Margaret Murray Washington, the third wife of Booker T. Washington was a well-known educator and women"s activist in her own right before she married the founder of Tuskegee. She continued that activism during their marriage. The Washingtons gave twin lectures at Old Bethel A.M.E. Church in Charleston, South Carolina on September 12, 1898. Booker T. Washington addressed audiences in the morning and evening. Margaret Washington spoke to African American women in the church that afternoon. She used the occasion to describe the disproportionate infant mortality, the problem of unwanted pregnancy and the high death rate among African Americans. She also called on the largely middle class women in her audience to engage in "moral uplift" and community service to address these problems. Her speech appears below.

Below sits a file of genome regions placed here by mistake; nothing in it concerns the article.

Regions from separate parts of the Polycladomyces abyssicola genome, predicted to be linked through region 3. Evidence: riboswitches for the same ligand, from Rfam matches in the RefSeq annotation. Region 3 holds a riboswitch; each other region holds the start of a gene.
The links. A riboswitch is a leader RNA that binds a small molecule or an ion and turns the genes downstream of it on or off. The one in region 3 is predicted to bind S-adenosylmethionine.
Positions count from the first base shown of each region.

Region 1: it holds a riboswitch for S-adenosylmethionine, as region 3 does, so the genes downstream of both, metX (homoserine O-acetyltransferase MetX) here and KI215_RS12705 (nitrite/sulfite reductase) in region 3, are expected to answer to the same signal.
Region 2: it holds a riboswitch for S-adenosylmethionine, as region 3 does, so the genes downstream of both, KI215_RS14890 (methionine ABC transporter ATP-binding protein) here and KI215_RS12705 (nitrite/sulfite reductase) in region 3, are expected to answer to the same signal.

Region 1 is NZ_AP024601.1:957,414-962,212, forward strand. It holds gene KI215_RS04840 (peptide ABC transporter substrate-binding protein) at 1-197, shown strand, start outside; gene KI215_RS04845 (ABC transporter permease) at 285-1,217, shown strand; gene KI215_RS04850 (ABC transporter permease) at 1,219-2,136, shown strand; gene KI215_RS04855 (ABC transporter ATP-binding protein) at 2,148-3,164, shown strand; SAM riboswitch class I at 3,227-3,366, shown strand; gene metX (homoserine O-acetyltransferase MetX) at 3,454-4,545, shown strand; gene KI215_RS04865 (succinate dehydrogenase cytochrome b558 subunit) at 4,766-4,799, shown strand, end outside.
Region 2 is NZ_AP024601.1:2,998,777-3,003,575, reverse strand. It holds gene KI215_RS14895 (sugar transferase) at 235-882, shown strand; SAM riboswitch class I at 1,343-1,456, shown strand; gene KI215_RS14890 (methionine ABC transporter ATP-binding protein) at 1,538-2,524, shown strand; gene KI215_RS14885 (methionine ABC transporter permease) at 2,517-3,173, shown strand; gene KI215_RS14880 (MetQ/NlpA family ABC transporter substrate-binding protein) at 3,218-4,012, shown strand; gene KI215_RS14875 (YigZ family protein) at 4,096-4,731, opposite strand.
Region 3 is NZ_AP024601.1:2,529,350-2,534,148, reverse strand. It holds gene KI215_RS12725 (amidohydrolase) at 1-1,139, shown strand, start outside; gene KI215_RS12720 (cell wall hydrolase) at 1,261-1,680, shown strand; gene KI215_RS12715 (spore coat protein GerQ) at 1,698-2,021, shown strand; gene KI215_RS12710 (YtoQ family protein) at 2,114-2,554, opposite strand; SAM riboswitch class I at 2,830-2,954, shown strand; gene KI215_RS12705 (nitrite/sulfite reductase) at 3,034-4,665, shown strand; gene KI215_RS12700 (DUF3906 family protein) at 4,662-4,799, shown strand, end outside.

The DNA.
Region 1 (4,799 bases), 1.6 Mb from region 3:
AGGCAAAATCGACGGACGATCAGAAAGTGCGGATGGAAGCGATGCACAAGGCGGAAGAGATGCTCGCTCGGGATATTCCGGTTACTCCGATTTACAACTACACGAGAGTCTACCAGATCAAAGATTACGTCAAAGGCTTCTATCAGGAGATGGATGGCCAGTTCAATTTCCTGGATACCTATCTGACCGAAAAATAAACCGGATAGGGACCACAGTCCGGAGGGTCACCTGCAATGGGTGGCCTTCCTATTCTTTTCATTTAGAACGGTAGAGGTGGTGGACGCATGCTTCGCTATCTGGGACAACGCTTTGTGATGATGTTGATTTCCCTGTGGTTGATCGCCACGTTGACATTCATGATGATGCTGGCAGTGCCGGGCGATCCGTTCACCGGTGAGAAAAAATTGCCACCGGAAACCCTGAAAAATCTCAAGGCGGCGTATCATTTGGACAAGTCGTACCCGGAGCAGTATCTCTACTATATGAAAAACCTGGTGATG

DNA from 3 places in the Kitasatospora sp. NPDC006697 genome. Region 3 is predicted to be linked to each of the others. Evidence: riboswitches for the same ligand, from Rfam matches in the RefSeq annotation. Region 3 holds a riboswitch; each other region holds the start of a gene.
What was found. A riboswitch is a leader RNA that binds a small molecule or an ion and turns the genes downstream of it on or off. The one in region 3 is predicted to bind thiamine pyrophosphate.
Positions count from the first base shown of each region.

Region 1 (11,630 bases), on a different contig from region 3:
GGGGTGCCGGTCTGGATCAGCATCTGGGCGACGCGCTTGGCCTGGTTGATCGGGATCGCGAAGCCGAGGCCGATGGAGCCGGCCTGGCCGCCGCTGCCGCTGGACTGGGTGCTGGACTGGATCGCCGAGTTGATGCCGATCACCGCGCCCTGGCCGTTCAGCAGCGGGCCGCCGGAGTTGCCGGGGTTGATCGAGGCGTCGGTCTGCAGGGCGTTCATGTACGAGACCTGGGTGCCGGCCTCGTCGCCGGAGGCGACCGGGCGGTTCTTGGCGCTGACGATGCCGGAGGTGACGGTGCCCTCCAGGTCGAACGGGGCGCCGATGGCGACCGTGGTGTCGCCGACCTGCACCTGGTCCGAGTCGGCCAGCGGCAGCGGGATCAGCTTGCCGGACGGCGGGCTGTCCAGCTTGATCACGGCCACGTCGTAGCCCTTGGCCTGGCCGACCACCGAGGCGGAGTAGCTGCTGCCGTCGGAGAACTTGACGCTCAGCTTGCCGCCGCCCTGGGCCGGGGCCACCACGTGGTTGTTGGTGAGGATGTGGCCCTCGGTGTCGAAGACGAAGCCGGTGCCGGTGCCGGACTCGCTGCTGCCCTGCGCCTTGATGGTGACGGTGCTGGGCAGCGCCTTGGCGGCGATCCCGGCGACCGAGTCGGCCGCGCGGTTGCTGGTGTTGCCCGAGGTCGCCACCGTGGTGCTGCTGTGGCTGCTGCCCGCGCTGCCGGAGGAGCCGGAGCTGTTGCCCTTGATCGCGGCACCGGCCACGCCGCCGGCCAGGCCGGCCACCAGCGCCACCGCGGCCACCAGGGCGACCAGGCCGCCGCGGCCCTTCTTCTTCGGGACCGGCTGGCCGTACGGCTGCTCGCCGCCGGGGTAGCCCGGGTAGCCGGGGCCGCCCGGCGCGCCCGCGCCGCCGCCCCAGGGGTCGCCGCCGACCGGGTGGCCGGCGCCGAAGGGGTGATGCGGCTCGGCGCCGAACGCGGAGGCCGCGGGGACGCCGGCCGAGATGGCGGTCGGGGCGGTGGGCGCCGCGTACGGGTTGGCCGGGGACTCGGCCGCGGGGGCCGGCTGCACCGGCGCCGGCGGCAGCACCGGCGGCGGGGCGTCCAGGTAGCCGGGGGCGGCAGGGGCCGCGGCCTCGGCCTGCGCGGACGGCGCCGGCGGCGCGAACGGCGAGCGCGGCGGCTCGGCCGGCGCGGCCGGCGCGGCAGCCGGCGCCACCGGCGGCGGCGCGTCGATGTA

I want to say in the beginning that I do not come before you to criticize or find fault especially, but you know that a great deal of harm has been done us as a race by those who have told us of our strong points, of our wonderful advancement, and have neglected to tell us at the same time of our weak points, of our lack of taking hold of the opportunities about us. Praise a child always and he soon gets to the point where he thinks it impossible for him to make mistakes. If we wish to help each other let us not only praise ourselves, but also criticize.
Plain talk will not hurt us. It will lead each woman to study her own condition, that of her own family and so that of her neighbor"s family. If I can do anything to hasten this study, I shall feel repaid for any effort I may put forth. In consenting to come before you women to day I am influenced by this thought more than anything else: We need, as a race, a good, strong public sentiment in favor of a sounder, healthier body, and a cleaner and highertoned morality. There is no use arguing; we do not think enough of these two conditions; we are too indifferent; too ready to say: "O, well, I keep well, my girls and boys behave themselves, and I have